“To An Athlete, Dying Young” by A.E. Housman
The time you won your town the race
We chaired you through the market-place;
Man and boy stood cheering by,
And home we brought you shoulder-high.
To-day, the road all runners come,
Shoulder-high we bring you home,
An set you at your threshold down,
Townsman of a stiller town.
Smart lad, to slip betimes away
From fields where glory does not stay,
And early though the laurel grows
It withers quicker than the rose.
Eyes the shady night has shut
Cannot see the record cut,
And silence sounds no worse than cheers
Afer earth has stopped the ears:
Now you will not swell the rout
Of lads that wore their honours out,
Runners whom renown outran
And the name died before the man.
So set, before its echoes fade,
The fleet foot on the sill of shade,
And hold to the low lintel up
The still-defended challenge-cup.
And round that early-laurelled head
Will flock to gaze the strengthless dead,
And find unwithered on its curls
The garland briefer than a girl's.
What do we have in this poem, a message given from the poet to a dead athlete?
In the first two stanzas, we have an unexpected parallel. The first stanza describes a victory parade for the victorious athlete, with townspeople lined up in the streets to cheer. The second stanza describes a funeral procession for the very same athlete, with townspeople lined up to mourn. The parallel tells us of the unlasting quality of earthly athletic achievements—and by extention all our earthly achievements.
And what’s this? In the third stanza we find we’re not reading a conventional elegy. The poet tells the dead athlete that he is a “smart lad” to die early. Why? Because he “slip[s] betimes away/From fields where glory does not stay.” The athlete died in his glory; had he lived a long life, he would certainly not have died in his glory. Nobody expects a record to last; no man stays champion forever.
The fourth stanza lines “And silence sounds no worse than cheers/
After earth has stopped the ears” has a modern resonance. We see aging athletes hanging on past their prime. Why? They don’t want to give up the cheers, the competition. There’s a pain in the silence. Or, if you prefer to think of it another way, when you play, you might hear silence, or boos, or cheers. But when you’re dead, what do you care? It doesn’t matter anymore. Silence, cheers, who cares? You can’t hear anyway. There's also the implicit meaning that silence or cheers don't matter for much in life, either, since you'll die eventually anyway and they'll be pointless.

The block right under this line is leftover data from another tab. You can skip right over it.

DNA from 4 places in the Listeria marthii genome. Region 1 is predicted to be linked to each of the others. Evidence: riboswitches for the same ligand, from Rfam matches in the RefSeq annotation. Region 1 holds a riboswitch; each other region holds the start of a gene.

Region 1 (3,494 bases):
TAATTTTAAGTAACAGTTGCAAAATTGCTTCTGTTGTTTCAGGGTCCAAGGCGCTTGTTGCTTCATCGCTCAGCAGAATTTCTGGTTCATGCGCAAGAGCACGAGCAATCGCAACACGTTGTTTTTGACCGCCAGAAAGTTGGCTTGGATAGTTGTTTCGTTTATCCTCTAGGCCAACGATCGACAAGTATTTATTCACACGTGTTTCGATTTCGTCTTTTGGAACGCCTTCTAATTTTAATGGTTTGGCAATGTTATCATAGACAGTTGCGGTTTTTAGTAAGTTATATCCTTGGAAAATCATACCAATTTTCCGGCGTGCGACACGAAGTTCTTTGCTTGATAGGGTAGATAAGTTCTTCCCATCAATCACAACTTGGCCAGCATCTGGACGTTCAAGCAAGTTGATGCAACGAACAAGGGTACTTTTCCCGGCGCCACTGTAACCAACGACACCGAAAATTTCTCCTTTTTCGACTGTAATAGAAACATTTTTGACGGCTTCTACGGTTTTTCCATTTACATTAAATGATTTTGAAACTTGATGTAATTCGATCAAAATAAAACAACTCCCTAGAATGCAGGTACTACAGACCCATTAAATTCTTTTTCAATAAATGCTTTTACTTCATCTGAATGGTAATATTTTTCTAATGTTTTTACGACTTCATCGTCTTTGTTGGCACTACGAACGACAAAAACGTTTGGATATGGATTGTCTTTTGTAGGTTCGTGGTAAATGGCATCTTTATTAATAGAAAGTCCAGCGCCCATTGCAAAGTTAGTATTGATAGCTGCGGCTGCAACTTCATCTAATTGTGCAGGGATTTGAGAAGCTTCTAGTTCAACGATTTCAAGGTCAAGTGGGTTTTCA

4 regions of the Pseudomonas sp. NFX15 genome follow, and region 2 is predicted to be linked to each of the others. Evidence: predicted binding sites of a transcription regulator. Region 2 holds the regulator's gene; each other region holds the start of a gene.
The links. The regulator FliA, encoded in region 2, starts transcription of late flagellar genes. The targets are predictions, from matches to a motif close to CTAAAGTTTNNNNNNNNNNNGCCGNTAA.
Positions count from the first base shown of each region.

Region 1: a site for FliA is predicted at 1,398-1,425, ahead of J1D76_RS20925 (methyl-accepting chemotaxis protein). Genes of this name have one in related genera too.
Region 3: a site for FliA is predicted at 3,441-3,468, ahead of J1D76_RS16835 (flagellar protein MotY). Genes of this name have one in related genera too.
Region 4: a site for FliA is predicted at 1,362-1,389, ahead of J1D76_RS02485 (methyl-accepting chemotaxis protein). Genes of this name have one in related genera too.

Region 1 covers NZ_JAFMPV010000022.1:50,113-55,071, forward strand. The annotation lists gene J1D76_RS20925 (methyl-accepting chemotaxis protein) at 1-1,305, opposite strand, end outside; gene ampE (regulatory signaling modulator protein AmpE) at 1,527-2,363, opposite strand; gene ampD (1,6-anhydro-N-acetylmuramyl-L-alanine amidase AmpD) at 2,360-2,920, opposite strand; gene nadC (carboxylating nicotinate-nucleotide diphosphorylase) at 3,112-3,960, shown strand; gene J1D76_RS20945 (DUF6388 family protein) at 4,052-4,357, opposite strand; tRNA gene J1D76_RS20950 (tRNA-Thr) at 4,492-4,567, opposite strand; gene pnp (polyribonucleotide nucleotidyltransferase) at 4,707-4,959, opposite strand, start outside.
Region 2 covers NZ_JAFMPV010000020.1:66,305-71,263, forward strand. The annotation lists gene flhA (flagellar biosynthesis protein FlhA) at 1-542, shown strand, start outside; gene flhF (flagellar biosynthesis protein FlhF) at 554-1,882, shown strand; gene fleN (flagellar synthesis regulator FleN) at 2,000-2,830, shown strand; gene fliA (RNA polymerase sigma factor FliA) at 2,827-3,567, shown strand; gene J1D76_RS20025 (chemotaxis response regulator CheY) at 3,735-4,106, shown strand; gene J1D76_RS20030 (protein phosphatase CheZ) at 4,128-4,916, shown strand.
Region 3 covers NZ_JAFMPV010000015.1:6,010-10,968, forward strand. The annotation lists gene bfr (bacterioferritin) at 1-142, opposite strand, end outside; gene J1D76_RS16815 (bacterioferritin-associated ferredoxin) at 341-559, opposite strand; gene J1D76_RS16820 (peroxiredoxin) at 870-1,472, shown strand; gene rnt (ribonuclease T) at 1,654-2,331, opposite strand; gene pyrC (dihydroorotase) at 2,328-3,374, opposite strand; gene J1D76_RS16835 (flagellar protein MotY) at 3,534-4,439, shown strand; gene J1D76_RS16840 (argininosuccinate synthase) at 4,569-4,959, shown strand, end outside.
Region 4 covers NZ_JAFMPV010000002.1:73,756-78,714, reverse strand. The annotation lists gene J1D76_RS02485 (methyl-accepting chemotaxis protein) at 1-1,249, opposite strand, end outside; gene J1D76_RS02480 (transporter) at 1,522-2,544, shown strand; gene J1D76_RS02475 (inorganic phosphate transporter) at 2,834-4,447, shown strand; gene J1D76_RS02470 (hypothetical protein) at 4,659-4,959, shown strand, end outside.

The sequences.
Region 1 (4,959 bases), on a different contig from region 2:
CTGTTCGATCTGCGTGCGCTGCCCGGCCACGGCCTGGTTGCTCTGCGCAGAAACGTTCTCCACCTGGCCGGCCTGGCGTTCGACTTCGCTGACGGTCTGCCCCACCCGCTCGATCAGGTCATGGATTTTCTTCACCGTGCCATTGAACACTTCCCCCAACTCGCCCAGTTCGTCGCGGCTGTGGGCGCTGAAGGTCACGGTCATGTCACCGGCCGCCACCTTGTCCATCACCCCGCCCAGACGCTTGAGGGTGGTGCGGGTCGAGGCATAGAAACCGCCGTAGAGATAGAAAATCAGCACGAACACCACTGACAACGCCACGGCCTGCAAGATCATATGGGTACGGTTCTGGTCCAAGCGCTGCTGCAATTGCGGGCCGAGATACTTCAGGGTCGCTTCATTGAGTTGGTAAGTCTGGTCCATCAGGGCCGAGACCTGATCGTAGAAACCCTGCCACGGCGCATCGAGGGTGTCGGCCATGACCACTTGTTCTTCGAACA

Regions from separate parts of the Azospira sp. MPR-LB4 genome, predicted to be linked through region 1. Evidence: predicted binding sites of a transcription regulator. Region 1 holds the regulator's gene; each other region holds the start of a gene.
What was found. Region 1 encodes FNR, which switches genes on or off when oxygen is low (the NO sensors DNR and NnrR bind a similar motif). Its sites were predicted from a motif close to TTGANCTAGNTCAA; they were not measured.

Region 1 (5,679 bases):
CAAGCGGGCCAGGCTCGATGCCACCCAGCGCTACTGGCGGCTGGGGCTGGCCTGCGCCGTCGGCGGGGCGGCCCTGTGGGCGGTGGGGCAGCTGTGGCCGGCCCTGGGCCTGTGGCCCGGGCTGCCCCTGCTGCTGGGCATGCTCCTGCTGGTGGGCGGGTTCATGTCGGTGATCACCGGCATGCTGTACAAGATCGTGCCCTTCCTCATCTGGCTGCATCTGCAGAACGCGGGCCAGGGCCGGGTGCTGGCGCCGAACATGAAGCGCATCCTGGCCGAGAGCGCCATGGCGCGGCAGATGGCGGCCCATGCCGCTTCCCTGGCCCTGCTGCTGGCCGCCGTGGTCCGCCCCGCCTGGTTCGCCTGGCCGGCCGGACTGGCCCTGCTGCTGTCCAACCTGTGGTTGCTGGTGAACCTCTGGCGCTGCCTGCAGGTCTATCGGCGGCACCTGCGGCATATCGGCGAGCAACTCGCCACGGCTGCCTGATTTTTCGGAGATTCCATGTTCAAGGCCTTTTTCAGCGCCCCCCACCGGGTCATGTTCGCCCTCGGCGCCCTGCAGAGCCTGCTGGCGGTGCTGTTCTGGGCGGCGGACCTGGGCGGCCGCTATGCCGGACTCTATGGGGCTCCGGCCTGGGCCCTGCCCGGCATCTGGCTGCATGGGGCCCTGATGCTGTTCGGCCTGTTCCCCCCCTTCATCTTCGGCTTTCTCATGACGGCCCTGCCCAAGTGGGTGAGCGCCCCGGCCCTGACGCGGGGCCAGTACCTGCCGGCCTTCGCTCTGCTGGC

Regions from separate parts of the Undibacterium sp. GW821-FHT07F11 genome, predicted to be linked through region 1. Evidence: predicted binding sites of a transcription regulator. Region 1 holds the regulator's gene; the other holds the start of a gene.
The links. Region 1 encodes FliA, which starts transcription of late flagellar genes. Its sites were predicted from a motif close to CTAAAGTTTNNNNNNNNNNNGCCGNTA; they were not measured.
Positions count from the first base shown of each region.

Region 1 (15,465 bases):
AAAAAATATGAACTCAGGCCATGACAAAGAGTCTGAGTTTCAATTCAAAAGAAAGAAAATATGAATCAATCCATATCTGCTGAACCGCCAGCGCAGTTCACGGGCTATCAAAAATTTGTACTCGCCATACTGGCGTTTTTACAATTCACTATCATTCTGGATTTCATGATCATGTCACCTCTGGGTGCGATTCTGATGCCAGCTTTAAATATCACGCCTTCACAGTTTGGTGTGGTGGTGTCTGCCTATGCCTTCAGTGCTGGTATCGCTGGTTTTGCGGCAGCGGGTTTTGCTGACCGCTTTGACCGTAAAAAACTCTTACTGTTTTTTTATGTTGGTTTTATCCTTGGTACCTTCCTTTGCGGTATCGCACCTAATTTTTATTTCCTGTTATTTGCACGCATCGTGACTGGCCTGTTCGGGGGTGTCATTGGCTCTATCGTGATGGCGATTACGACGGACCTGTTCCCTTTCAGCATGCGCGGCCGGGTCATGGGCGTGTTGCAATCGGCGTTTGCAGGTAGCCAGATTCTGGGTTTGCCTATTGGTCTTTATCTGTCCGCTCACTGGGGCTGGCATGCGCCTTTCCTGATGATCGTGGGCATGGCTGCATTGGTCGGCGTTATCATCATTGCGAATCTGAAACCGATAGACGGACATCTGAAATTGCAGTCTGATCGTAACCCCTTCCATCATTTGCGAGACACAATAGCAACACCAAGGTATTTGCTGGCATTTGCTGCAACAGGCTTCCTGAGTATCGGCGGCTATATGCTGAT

By dying early, we learn in the fifth stanza, the athlete will not wear his “honours out”; he will not be one of the “Runners whom renown outran/ And the name died before the man.” If he lives a long life, he will be forgotten—his fame will fade before his body will, his name will die before his body does. It’s better, says the poet, to die young, in your prime, when everybody still respects, honors, and knows you, than to live a long life and be forgotten for your youthful athletic exploits.
The strong motif is the “laurel,” the award for victory. It is a plant; it will wither and die. So too will the athlete’s exploits; so too will all our exploits. And in the last two stanzas, the poet reminds the athlete (and other athletes, and other people) to die early, to die with “The still-defended challenge-cup” (could we also compare this to an athlete retiring as champion—John Elway retires as Super Bowl winner, and he never again has to suffer losing or failure on the athletic field? Think of the earlier line "Eyes the shady night has shut/
Cannot see the record cut"). And all the people will flock to the grave of an athlete who died young; will a lot of people flock to the grave of an old retired athlete who’s prime was long, long ago (does the NFL even care for it’s retired athletes by covering medical expenses for broken-down football players)?
The subject is athletics and death, but the message is for all of us. Fame is fleeting, glory is temporary, time is punishing, and death ultimately wins every game.